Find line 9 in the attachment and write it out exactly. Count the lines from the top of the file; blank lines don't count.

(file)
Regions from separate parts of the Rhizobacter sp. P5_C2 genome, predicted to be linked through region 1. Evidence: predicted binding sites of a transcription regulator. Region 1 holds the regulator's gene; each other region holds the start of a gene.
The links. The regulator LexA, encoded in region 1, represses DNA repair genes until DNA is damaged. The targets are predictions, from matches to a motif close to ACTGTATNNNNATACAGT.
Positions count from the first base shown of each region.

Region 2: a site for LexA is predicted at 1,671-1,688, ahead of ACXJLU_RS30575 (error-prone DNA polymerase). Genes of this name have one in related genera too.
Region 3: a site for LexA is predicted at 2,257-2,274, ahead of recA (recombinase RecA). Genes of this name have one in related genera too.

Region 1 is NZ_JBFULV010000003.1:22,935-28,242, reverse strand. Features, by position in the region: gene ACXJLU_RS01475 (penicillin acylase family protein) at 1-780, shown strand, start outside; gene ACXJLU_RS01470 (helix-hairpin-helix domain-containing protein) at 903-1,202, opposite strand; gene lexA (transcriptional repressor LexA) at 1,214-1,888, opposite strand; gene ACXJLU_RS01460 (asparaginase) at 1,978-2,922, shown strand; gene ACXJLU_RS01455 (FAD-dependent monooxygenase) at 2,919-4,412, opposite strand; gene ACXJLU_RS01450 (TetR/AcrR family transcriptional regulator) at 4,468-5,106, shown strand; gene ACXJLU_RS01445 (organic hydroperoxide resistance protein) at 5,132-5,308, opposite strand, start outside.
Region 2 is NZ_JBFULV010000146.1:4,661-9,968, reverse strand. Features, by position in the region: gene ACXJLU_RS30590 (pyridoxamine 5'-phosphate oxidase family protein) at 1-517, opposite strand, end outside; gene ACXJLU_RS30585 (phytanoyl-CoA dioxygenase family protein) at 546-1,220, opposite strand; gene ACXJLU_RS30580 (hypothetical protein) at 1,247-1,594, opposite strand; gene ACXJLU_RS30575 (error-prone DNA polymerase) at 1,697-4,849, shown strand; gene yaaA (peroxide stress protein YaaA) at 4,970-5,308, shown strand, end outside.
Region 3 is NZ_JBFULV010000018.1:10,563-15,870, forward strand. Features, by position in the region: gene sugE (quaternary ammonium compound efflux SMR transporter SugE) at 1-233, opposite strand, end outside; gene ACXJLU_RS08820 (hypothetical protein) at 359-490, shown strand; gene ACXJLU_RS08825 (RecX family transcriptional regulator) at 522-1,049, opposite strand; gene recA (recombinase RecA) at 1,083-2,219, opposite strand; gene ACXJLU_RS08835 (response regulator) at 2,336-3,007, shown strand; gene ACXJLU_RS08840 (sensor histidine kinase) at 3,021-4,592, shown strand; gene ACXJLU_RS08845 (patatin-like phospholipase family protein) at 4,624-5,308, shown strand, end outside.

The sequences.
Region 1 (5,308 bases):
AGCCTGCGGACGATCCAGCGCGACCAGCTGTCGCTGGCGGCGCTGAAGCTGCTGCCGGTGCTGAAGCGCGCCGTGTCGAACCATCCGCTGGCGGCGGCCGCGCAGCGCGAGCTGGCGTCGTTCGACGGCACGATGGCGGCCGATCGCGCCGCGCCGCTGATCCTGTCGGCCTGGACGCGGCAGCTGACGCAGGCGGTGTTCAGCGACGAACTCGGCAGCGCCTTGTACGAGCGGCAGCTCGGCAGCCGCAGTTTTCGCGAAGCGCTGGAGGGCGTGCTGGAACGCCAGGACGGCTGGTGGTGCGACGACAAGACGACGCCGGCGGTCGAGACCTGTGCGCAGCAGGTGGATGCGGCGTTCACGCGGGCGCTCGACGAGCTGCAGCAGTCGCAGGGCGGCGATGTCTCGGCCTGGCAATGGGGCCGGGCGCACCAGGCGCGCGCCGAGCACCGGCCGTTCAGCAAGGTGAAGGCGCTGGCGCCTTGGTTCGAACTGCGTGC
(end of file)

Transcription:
The sequences.